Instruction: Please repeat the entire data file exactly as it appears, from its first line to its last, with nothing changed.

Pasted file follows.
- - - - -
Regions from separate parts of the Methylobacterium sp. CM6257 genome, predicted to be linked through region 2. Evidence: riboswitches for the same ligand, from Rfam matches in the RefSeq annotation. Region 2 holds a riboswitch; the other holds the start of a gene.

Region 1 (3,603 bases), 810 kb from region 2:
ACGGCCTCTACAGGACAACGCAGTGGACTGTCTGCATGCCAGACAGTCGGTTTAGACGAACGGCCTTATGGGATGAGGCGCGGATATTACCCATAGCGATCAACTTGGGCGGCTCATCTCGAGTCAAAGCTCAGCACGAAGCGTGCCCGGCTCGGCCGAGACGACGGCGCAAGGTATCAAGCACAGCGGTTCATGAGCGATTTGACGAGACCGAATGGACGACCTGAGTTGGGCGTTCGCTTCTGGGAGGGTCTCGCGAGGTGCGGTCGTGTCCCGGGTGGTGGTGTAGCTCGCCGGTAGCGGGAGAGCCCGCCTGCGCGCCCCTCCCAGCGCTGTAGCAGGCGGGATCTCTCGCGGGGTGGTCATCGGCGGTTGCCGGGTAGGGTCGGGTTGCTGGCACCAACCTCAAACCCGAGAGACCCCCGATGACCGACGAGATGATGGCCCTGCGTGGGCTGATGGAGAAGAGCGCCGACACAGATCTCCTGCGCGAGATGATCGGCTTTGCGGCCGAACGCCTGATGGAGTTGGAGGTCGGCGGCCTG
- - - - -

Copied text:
Regions from separate parts of the Methylobacterium sp. CM6257 genome, predicted to be linked through region 2. Evidence: riboswitches for the same ligand, from Rfam matches in the RefSeq annotation. Region 2 holds a riboswitch; the other holds the start of a gene.

Region 1 (3,603 bases), 810 kb from region 2:
ACGGCCTCTACAGGACAACGCAGTGGACTGTCTGCATGCCAGACAGTCGGTTTAGACGAACGGCCTTATGGGATGAGGCGCGGATATTACCCATAGCGATCAACTTGGGCGGCTCATCTCGAGTCAAAGCTCAGCACGAAGCGTGCCCGGCTCGGCCGAGACGACGGCGCAAGGTATCAAGCACAGCGGTTCATGAGCGATTTGACGAGACCGAATGGACGACCTGAGTTGGGCGTTCGCTTCTGGGAGGGTCTCGCGAGGTGCGGTCGTGTCCCGGGTGGTGGTGTAGCTCGCCGGTAGCGGGAGAGCCCGCCTGCGCGCCCCTCCCAGCGCTGTAGCAGGCGGGATCTCTCGCGGGGTGGTCATCGGCGGTTGCCGGGTAGGGTCGGGTTGCTGGCACCAACCTCAAACCCGAGAGACCCCCGATGACCGACGAGATGATGGCCCTGCGTGGGCTGATGGAGAAGAGCGCCGACACAGATCTCCTGCGCGAGATGATCGGCTTTGCGGCCGAACGCCTGATGGAGTTGGAGGTCGGCGGCCTG